Someday, likewise, Nomadness will fall into other hands, sail other seas… then eventually she will become a fixer-upper, a project boat, an antique. At long last Mother Nature will win, and, deep in the arms of entropy, her elements, even the once-blinking geeky ones, will leech into the sea or the muck of an undredged and forgotten channel. It is my job to not only delay that moment as best I can, but also to ensure that her time as a boat… and mine as a human… are spent with maximum glee, here and now.
So. Those 621 miles we just covered were just a teaser, and, dear friends in the Vapours of the Net, please don’t let me forget what’s important. If you see this dragging on too long as has been known to happen at Nomadic Research Labs, you are hereby empowered to give me a proper kick in the pants.
Cheers from a sloppy, cold, windy night aboard… with wavelets slapping annoyingly under the transom, nearby halyards slapping, and seagulls squawking in the night…
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I always look forward to reading your updates Steve. I’m glad to see that I’m not the only sailor out there who fancies a pilothouse from which all the functions of his ship can be controlled.
I would be curious to know what specific problems you have encountered with the Prosine 2.0 as you keep bringing it up but I don’t recall any details. I am considering buying a Prosine 3.0 to replace my APC SmartUPS which just died (with the aim of eventually using it on a boat should I ever happen to own one) but it is unsettling to hear that you’ve had problems with yours. My camp took one out to Burning Man this year for our hybrid solar-petrol power system and had no problems, but I’d be curious to know about the experiences that other trusted geeks have had with said equipment.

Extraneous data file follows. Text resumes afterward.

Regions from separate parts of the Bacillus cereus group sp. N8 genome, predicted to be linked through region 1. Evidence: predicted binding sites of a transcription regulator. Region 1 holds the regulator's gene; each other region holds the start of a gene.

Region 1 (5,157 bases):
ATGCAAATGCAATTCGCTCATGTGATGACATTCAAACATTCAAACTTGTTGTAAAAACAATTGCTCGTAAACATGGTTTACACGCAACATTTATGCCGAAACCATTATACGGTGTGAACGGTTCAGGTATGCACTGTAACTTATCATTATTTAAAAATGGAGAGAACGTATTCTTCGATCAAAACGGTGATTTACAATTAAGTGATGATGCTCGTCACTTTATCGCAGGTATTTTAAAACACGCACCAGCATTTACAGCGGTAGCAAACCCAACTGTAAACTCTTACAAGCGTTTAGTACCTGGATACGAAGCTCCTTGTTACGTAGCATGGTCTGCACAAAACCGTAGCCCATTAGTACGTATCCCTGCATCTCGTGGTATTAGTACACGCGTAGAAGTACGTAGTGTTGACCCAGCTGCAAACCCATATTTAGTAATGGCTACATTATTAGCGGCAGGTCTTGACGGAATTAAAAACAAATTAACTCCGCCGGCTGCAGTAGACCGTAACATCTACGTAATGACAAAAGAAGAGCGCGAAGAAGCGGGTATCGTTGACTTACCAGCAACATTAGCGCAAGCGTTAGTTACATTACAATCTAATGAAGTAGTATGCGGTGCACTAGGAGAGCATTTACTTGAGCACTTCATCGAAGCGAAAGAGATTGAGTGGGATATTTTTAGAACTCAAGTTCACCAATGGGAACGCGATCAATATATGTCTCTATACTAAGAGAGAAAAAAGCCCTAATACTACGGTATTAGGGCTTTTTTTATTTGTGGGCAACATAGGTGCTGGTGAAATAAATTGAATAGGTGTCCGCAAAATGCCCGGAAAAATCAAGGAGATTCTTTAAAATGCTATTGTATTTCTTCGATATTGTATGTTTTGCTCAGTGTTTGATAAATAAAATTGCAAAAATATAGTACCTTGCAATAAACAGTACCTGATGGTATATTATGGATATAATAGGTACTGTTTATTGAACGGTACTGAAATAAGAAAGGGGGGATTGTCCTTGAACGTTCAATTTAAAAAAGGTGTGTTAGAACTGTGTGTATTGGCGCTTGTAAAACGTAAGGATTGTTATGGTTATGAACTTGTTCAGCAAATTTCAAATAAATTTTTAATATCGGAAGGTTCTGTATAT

Ps. Glad this blog is taking comments now.
Thanks for your comment! A lot of people seem happy with the ProSine 2.0, but I am not. It generates prodigious quantities of RF interference, has a rather high standby power drain, occasionally goes into an inverting (battery-killing) error condition if shore power is interrupted briefly, and gets too hot while charging at high current (though admittedly the latter is almost certainly more an issue with the original installation and probably not the ProSine’s fault). Also, the Link 10, mounted in association, frequently loses its internal settings when there are major switching events, reverting to factory defaults and wiping accumulated fuel-gauge data.
I’m a bit picky, though. It *has* been working, just not smoothly enough to satisfy me. The RFI in particular is a real headache… even VHF and UHF rigs get full-quieting birdies that are traceable to the unit. The sine-wave inverter is strong, and at least it’s clever enough to shut itself down non-destructively when inadequate airflow causes overheating at high charge currents (I had to tell it the battery bank is only 200 AH instead of the actual 640)… though it doesn’t automatically start up again when the temperature drops. It also doesn’t get damaged when I do something stupid like leave the inverter on while switching in shore or generator power. (One of the main design goals in the new system is to minimize the potential for human error.)
Steve, try using a soldering iron on the leaky joint between roto molded tank and the fitting. Chuckle – not with solder! The heat will melt and fuse the two joints just fine – light touch obviously….Brad
Brad – OK, I’m convinced… that seems to be the consensus! Glad I didn’t squirt silicone in there as the plumber suggested; I think heat is indeed the way to do it. From what others have said, having a bit of scrap available to act as a bonding agent will increase the probability of getting a good fill.